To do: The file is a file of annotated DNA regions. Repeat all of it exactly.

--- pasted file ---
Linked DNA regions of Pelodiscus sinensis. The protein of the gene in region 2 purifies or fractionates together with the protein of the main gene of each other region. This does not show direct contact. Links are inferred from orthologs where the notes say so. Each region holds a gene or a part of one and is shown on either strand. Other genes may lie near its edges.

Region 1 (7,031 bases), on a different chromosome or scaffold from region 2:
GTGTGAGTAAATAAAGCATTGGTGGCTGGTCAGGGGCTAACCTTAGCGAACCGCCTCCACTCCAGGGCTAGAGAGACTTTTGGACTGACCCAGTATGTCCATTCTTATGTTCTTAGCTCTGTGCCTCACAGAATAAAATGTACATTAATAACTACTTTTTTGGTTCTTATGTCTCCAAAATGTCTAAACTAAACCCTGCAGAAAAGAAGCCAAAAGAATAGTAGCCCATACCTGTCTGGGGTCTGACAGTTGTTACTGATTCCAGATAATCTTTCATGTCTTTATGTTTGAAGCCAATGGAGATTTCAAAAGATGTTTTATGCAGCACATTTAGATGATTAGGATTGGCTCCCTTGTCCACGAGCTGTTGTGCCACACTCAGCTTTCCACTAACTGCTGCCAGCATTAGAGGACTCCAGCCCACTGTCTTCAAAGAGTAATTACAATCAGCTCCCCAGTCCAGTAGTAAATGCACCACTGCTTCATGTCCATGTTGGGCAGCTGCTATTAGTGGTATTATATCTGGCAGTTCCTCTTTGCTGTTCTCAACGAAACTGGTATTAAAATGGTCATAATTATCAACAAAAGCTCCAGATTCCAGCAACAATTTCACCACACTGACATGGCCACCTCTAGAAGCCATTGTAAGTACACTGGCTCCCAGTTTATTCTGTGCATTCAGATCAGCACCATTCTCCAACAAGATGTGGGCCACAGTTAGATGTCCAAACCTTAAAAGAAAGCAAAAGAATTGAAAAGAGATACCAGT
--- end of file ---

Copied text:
Linked DNA regions of Pelodiscus sinensis. The protein of the gene in region 2 purifies or fractionates together with the protein of the main gene of each other region. This does not show direct contact. Links are inferred from orthologs where the notes say so. Each region holds a gene or a part of one and is shown on either strand. Other genes may lie near its edges.

Region 1 (7,031 bases), on a different chromosome or scaffold from region 2:
GTGTGAGTAAATAAAGCATTGGTGGCTGGTCAGGGGCTAACCTTAGCGAACCGCCTCCACTCCAGGGCTAGAGAGACTTTTGGACTGACCCAGTATGTCCATTCTTATGTTCTTAGCTCTGTGCCTCACAGAATAAAATGTACATTAATAACTACTTTTTTGGTTCTTATGTCTCCAAAATGTCTAAACTAAACCCTGCAGAAAAGAAGCCAAAAGAATAGTAGCCCATACCTGTCTGGGGTCTGACAGTTGTTACTGATTCCAGATAATCTTTCATGTCTTTATGTTTGAAGCCAATGGAGATTTCAAAAGATGTTTTATGCAGCACATTTAGATGATTAGGATTGGCTCCCTTGTCCACGAGCTGTTGTGCCACACTCAGCTTTCCACTAACTGCTGCCAGCATTAGAGGACTCCAGCCCACTGTCTTCAAAGAGTAATTACAATCAGCTCCCCAGTCCAGTAGTAAATGCACCACTGCTTCATGTCCATGTTGGGCAGCTGCTATTAGTGGTATTATATCTGGCAGTTCCTCTTTGCTGTTCTCAACGAAACTGGTATTAAAATGGTCATAATTATCAACAAAAGCTCCAGATTCCAGCAACAATTTCACCACACTGACATGGCCACCTCTAGAAGCCATTGTAAGTACACTGGCTCCCAGTTTATTCTGTGCATTCAGATCAGCACCATTCTCCAACAAGATGTGGGCCACAGTTAGATGTCCAAACCTTAAAAGAAAGCAAAAGAATTGAAAAGAGATACCAGT